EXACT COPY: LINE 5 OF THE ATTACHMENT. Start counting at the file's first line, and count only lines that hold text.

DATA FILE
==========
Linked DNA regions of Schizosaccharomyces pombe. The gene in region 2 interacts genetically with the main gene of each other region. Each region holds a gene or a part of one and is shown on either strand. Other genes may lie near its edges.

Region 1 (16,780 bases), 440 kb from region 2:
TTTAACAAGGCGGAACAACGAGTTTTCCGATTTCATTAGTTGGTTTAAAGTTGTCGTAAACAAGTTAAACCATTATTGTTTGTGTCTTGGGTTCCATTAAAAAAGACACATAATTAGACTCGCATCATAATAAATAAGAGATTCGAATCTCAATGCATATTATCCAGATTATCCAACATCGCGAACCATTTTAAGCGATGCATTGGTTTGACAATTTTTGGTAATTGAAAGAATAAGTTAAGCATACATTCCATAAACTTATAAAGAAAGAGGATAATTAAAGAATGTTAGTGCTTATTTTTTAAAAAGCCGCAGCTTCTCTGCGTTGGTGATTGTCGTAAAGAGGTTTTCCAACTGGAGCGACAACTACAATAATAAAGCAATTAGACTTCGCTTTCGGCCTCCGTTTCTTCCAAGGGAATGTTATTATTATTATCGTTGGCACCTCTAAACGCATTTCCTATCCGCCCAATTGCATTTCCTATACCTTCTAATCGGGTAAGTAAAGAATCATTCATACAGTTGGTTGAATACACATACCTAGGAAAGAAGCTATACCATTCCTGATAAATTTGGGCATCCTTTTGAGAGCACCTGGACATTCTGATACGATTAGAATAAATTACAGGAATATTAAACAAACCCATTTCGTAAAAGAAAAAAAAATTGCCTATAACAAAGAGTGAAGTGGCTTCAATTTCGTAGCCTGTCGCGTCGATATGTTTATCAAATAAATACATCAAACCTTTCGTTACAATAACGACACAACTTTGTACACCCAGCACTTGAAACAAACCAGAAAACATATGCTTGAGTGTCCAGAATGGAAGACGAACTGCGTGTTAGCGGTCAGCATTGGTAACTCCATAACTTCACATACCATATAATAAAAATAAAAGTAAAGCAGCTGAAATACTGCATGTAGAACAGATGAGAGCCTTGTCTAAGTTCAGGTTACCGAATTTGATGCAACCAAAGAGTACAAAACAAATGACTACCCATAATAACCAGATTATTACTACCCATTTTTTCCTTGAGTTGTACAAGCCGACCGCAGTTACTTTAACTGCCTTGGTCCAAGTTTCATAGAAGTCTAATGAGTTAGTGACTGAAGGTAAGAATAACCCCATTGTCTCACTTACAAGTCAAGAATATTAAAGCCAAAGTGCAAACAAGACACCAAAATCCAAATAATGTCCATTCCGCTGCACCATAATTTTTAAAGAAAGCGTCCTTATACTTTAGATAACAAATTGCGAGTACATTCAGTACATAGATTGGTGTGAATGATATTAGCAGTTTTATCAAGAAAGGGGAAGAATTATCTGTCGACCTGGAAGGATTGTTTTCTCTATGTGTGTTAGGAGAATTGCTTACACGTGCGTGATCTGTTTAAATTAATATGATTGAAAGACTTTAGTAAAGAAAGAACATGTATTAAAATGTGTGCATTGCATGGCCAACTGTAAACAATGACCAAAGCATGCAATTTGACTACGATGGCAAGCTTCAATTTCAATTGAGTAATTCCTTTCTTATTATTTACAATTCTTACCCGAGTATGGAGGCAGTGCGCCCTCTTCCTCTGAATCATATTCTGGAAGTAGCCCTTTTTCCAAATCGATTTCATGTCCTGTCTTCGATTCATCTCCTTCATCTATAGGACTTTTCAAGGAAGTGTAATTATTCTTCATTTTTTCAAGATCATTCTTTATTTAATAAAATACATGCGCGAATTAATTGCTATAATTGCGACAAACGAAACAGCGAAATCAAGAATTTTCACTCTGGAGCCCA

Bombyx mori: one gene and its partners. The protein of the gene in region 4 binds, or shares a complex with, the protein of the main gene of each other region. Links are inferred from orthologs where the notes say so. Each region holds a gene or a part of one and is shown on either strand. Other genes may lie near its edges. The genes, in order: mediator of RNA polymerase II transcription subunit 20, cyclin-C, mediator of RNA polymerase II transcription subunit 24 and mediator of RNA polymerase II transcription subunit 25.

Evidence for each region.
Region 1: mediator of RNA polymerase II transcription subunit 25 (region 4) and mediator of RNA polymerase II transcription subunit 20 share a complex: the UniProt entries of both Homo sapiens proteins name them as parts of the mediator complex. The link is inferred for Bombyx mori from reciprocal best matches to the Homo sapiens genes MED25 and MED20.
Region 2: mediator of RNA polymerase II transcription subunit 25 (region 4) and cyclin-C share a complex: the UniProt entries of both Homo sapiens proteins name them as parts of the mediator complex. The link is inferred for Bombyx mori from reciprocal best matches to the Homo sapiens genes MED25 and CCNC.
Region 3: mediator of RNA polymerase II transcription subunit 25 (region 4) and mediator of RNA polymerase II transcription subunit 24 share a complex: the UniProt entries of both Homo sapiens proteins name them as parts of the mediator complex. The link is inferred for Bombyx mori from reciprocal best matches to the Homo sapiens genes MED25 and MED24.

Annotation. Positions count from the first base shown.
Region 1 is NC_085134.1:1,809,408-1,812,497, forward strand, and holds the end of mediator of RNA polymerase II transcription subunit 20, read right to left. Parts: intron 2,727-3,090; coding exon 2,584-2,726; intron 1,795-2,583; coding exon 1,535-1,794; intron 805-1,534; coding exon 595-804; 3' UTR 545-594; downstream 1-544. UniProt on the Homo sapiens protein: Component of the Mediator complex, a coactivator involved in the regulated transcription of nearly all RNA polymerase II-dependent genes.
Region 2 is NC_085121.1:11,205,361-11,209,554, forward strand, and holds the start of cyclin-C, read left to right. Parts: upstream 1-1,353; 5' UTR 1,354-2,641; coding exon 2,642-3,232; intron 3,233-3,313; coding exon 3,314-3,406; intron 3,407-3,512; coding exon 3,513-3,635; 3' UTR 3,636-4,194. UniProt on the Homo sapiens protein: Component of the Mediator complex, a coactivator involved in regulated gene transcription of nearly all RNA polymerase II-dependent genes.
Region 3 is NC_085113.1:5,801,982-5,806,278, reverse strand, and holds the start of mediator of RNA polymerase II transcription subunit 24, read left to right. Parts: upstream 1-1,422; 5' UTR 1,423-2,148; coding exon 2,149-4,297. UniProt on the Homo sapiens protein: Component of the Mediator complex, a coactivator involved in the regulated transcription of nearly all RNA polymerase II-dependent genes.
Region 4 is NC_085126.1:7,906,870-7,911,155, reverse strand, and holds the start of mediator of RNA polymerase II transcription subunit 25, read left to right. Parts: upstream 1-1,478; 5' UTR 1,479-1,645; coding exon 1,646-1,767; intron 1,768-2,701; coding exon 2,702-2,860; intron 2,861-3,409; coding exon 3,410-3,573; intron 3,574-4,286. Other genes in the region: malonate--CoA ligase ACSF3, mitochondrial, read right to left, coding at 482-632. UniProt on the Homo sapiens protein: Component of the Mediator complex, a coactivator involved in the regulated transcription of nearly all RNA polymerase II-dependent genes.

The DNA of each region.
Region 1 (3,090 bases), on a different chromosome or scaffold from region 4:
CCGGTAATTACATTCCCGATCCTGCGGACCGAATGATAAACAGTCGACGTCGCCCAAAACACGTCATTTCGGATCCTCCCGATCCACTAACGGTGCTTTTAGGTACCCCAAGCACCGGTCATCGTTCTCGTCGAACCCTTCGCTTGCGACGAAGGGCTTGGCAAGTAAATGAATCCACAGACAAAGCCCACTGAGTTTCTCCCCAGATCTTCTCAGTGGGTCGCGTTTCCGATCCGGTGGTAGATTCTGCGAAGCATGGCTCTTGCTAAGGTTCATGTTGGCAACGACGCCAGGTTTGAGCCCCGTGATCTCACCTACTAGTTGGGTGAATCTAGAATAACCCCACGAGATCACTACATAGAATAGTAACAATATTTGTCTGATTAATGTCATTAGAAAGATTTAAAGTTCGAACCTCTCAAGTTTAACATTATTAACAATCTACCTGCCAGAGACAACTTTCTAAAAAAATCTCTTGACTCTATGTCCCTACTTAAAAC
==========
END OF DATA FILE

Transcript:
Evidence for each region.